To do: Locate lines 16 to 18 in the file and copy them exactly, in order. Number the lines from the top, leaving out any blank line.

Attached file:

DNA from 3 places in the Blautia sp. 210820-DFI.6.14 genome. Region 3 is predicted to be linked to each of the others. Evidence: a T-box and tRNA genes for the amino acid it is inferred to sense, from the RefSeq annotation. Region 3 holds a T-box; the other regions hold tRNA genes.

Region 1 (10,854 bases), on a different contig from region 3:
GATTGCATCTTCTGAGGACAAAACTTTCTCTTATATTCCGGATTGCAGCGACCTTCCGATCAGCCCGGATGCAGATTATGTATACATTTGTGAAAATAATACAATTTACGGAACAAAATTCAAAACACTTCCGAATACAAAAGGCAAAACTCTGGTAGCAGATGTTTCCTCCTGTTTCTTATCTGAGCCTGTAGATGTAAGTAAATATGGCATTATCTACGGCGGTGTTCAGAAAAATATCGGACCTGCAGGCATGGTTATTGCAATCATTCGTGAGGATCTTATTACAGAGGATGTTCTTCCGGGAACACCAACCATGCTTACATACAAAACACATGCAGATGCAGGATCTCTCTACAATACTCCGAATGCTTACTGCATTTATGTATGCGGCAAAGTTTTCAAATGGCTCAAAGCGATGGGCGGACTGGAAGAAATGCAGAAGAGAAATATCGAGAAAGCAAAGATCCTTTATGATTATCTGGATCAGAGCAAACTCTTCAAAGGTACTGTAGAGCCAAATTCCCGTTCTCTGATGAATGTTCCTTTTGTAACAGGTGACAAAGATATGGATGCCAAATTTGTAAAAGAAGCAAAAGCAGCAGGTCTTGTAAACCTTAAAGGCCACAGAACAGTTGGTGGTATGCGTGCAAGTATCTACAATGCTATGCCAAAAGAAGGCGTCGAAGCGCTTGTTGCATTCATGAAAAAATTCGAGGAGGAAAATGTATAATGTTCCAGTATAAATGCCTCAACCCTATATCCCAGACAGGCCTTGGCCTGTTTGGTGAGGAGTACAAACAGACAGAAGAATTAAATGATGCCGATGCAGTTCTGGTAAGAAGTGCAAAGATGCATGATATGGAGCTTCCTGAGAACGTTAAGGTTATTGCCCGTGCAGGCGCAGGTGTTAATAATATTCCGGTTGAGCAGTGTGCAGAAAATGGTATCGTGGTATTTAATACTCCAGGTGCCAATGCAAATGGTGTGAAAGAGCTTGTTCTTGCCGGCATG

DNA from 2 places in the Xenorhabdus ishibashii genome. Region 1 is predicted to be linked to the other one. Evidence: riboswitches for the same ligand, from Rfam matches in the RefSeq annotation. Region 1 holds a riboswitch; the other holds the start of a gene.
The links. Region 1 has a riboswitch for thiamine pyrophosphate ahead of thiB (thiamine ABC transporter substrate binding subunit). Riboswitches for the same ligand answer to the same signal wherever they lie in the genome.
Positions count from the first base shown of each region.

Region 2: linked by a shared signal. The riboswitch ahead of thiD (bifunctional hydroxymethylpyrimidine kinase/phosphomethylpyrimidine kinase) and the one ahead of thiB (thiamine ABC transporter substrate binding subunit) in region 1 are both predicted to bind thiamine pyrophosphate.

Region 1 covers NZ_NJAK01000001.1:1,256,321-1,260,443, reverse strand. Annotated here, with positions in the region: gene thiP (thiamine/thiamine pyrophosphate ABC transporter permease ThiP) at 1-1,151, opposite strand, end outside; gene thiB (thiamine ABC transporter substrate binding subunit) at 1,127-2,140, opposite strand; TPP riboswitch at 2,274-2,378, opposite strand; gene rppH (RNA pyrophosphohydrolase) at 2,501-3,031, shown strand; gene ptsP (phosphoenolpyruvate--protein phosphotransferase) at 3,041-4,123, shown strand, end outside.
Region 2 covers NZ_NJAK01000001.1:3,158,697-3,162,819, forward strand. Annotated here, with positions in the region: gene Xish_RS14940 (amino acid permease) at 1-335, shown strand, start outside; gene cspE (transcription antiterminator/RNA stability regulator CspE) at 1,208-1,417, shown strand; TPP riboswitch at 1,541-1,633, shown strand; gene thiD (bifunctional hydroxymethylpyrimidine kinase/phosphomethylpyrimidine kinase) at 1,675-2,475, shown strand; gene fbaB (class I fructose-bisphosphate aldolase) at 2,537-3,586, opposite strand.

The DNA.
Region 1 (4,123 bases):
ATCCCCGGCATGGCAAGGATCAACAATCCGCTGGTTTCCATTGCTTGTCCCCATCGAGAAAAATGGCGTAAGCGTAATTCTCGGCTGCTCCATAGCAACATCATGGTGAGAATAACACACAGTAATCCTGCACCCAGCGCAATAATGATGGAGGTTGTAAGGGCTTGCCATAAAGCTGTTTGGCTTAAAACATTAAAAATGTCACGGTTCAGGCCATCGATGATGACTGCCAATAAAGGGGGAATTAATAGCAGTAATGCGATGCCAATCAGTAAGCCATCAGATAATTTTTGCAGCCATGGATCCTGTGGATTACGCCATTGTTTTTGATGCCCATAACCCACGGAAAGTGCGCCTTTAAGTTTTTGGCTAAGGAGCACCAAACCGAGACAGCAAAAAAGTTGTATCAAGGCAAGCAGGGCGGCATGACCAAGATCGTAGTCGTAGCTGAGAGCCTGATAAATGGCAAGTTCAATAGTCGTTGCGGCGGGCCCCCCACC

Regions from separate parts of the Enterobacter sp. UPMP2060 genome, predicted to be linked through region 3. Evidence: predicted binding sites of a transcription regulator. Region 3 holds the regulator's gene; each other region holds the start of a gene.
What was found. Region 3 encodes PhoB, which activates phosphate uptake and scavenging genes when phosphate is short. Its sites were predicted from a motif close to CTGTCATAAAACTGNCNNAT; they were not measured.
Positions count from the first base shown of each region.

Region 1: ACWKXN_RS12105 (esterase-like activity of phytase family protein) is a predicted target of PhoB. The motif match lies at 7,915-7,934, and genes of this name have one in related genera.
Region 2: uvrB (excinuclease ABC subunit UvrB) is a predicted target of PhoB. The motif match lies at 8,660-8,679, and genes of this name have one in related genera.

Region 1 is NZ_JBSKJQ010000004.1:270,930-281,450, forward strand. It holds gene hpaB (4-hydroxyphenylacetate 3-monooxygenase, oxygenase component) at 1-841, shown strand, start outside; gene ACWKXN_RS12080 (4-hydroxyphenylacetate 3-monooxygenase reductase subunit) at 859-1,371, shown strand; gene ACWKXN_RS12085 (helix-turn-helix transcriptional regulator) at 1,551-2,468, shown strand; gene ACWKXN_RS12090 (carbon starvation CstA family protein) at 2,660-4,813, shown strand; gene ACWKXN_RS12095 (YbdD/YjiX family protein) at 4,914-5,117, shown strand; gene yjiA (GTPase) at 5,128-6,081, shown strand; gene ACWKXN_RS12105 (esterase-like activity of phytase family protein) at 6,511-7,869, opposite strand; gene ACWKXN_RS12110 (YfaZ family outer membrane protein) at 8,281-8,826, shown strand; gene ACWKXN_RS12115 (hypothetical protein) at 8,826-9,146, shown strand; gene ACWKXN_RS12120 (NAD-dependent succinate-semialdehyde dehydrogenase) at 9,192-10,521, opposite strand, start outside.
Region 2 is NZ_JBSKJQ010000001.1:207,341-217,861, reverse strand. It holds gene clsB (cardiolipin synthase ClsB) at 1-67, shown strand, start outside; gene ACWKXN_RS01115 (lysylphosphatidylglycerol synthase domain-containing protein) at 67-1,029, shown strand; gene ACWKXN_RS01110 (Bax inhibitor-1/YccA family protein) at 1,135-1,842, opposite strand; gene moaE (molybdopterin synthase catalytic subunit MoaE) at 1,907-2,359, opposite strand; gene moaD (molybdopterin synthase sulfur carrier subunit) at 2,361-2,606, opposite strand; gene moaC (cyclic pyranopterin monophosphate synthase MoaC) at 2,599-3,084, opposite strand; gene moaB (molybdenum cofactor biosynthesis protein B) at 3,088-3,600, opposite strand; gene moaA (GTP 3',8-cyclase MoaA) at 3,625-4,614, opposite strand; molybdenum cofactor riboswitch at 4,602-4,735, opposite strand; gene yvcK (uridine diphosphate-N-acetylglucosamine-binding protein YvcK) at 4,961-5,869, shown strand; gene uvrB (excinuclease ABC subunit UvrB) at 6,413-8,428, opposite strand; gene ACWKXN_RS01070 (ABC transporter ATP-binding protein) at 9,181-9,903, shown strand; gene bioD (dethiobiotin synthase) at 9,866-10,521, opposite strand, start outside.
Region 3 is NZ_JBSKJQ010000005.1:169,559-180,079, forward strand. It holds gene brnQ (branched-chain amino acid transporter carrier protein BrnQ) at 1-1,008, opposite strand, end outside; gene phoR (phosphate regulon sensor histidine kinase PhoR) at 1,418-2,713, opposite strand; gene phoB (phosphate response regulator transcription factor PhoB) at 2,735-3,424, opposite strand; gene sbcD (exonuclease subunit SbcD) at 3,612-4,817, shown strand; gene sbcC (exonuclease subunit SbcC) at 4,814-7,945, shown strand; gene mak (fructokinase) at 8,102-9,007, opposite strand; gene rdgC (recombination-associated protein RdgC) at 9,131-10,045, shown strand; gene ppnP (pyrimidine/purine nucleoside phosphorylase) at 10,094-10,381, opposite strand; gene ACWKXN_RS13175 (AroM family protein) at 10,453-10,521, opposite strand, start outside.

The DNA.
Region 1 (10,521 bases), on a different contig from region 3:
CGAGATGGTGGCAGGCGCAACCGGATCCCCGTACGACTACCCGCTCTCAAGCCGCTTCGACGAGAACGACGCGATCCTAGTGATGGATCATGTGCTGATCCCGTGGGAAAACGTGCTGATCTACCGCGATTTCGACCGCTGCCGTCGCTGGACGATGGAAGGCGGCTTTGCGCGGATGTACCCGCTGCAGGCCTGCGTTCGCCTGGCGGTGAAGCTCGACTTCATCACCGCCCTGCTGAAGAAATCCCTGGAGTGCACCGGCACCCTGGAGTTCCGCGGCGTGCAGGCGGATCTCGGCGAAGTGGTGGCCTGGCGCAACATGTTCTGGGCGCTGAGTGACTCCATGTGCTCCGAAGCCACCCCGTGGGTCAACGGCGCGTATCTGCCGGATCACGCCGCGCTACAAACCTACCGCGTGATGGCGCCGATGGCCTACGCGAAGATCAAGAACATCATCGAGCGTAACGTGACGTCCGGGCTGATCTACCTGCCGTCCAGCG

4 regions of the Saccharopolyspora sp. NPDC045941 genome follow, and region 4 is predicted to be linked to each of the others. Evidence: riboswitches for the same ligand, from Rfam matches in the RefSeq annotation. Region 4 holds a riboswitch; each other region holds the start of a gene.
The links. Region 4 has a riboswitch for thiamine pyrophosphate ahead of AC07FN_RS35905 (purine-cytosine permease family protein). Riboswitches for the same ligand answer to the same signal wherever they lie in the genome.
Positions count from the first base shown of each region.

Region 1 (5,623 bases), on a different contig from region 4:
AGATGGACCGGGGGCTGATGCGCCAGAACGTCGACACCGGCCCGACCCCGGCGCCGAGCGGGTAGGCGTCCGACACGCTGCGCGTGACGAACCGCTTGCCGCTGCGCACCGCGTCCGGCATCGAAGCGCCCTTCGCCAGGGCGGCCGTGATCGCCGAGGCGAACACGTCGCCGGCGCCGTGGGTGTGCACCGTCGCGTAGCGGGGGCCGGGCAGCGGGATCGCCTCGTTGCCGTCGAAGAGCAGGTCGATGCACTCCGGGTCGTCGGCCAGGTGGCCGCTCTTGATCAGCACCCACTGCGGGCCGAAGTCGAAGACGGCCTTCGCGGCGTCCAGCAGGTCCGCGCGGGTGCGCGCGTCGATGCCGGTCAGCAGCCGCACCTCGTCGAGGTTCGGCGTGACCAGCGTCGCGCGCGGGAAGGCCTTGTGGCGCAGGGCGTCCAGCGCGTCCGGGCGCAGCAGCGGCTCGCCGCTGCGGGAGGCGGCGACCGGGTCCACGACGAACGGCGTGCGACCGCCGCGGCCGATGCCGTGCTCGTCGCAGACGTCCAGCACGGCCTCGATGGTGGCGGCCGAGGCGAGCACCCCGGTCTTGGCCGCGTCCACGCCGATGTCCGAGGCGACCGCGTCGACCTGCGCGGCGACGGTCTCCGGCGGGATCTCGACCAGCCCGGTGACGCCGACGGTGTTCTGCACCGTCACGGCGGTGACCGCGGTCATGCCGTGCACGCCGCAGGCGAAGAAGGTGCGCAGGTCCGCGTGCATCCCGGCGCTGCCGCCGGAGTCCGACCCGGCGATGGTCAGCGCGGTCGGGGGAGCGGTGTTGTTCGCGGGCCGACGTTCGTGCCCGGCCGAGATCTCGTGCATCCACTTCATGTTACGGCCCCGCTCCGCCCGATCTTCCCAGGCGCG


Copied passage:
Region 1: ACWKXN_RS12105 (esterase-like activity of phytase family protein) is a predicted target of PhoB. The motif match lies at 7,915-7,934, and genes of this name have one in related genera.
Region 2: uvrB (excinuclease ABC subunit UvrB) is a predicted target of PhoB. The motif match lies at 8,660-8,679, and genes of this name have one in related genera.

Region 1 is NZ_JBSKJQ010000004.1:270,930-281,450, forward strand. It holds gene hpaB (4-hydroxyphenylacetate 3-monooxygenase, oxygenase component) at 1-841, shown strand, start outside; gene ACWKXN_RS12080 (4-hydroxyphenylacetate 3-monooxygenase reductase subunit) at 859-1,371, shown strand; gene ACWKXN_RS12085 (helix-turn-helix transcriptional regulator) at 1,551-2,468, shown strand; gene ACWKXN_RS12090 (carbon starvation CstA family protein) at 2,660-4,813, shown strand; gene ACWKXN_RS12095 (YbdD/YjiX family protein) at 4,914-5,117, shown strand; gene yjiA (GTPase) at 5,128-6,081, shown strand; gene ACWKXN_RS12105 (esterase-like activity of phytase family protein) at 6,511-7,869, opposite strand; gene ACWKXN_RS12110 (YfaZ family outer membrane protein) at 8,281-8,826, shown strand; gene ACWKXN_RS12115 (hypothetical protein) at 8,826-9,146, shown strand; gene ACWKXN_RS12120 (NAD-dependent succinate-semialdehyde dehydrogenase) at 9,192-10,521, opposite strand, start outside.